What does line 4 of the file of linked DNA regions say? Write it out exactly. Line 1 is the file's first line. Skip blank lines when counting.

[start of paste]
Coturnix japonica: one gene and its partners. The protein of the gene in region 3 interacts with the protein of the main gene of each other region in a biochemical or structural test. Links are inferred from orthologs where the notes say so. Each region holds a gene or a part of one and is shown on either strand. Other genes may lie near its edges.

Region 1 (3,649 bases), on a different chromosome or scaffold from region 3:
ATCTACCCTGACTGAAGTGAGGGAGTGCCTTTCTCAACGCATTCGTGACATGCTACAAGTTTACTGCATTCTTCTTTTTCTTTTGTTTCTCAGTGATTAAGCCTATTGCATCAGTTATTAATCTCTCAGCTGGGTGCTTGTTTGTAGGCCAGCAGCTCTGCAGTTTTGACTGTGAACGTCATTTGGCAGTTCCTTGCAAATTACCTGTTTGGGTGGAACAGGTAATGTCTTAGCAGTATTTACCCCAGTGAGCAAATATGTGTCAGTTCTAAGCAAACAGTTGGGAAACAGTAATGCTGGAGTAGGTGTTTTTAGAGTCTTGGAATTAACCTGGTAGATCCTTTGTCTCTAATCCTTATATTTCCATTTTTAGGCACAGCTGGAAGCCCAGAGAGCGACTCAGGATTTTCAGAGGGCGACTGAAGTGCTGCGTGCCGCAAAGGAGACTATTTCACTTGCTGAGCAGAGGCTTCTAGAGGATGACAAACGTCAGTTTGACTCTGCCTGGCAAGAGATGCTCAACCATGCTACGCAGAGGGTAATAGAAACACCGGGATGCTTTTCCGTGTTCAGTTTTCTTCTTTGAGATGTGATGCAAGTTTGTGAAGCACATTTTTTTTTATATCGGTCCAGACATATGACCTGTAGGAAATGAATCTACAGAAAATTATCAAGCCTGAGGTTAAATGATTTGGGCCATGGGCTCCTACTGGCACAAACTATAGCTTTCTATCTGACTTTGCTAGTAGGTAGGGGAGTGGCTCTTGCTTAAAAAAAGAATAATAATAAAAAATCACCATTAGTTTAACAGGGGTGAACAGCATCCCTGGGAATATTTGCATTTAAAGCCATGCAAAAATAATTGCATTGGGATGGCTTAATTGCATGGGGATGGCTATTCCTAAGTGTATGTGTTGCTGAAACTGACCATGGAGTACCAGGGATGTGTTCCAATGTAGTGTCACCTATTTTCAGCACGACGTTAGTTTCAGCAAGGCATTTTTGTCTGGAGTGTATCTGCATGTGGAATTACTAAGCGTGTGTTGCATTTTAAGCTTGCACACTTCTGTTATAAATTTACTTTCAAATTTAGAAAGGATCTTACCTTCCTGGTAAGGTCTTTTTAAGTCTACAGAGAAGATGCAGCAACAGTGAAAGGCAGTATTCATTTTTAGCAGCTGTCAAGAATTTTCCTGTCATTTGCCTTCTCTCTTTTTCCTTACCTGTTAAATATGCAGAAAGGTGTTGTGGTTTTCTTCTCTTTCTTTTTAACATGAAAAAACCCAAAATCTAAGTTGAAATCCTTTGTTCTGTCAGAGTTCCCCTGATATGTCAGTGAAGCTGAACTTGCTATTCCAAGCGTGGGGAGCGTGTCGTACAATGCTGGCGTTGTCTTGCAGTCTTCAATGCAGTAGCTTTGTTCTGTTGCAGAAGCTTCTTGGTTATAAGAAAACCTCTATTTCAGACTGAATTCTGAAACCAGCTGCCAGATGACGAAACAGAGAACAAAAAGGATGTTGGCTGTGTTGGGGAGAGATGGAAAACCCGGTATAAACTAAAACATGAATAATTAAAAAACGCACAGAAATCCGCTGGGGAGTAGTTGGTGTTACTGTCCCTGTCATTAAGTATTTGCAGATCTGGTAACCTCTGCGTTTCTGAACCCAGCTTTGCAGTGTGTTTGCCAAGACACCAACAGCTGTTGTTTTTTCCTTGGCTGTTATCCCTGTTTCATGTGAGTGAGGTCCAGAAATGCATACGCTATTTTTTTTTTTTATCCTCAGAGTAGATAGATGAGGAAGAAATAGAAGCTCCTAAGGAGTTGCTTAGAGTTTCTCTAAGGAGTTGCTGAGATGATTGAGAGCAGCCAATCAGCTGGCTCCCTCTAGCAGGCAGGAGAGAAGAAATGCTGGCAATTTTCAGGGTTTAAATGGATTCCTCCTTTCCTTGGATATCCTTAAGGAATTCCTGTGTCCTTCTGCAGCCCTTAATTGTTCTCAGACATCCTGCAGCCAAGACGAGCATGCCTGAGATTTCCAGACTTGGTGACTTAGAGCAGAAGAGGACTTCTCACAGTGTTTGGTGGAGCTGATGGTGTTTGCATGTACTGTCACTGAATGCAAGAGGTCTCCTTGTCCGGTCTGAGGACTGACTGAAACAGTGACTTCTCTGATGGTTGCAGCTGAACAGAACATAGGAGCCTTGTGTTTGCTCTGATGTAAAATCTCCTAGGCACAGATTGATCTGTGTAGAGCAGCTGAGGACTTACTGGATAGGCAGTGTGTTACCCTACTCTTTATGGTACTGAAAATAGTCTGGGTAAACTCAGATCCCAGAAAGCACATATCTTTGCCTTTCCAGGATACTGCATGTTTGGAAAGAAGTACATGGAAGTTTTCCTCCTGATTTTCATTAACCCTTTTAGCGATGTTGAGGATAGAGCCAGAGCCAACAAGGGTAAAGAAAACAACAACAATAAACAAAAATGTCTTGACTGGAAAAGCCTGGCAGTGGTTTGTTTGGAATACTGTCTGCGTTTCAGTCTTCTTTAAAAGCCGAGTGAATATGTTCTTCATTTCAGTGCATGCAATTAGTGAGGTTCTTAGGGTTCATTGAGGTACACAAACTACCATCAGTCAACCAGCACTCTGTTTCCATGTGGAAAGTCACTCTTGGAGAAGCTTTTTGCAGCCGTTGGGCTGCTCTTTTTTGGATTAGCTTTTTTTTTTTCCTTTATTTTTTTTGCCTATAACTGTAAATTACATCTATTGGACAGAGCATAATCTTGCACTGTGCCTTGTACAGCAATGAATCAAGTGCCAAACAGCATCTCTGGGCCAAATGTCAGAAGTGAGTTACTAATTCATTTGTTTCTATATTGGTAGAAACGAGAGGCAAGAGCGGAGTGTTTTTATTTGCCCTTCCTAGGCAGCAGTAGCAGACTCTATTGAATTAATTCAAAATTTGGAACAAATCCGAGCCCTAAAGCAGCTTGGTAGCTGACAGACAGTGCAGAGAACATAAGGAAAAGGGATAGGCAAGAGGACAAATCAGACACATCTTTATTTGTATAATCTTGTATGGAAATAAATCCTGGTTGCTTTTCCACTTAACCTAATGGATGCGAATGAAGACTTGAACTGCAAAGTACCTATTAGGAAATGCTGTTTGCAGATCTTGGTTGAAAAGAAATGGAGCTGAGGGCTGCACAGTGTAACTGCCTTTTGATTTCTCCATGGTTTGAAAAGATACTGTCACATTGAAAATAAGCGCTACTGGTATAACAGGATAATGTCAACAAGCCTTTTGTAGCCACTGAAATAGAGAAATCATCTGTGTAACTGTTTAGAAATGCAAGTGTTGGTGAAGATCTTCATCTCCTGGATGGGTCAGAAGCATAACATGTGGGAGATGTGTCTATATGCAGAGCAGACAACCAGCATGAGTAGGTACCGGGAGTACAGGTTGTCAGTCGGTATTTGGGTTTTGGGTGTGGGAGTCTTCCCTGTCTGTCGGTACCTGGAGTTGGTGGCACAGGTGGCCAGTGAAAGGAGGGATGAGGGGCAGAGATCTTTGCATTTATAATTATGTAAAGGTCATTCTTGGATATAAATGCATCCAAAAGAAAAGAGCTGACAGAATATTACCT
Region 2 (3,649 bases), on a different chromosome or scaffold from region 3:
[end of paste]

Region 2 (3,649 bases), on a different chromosome or scaffold from region 3: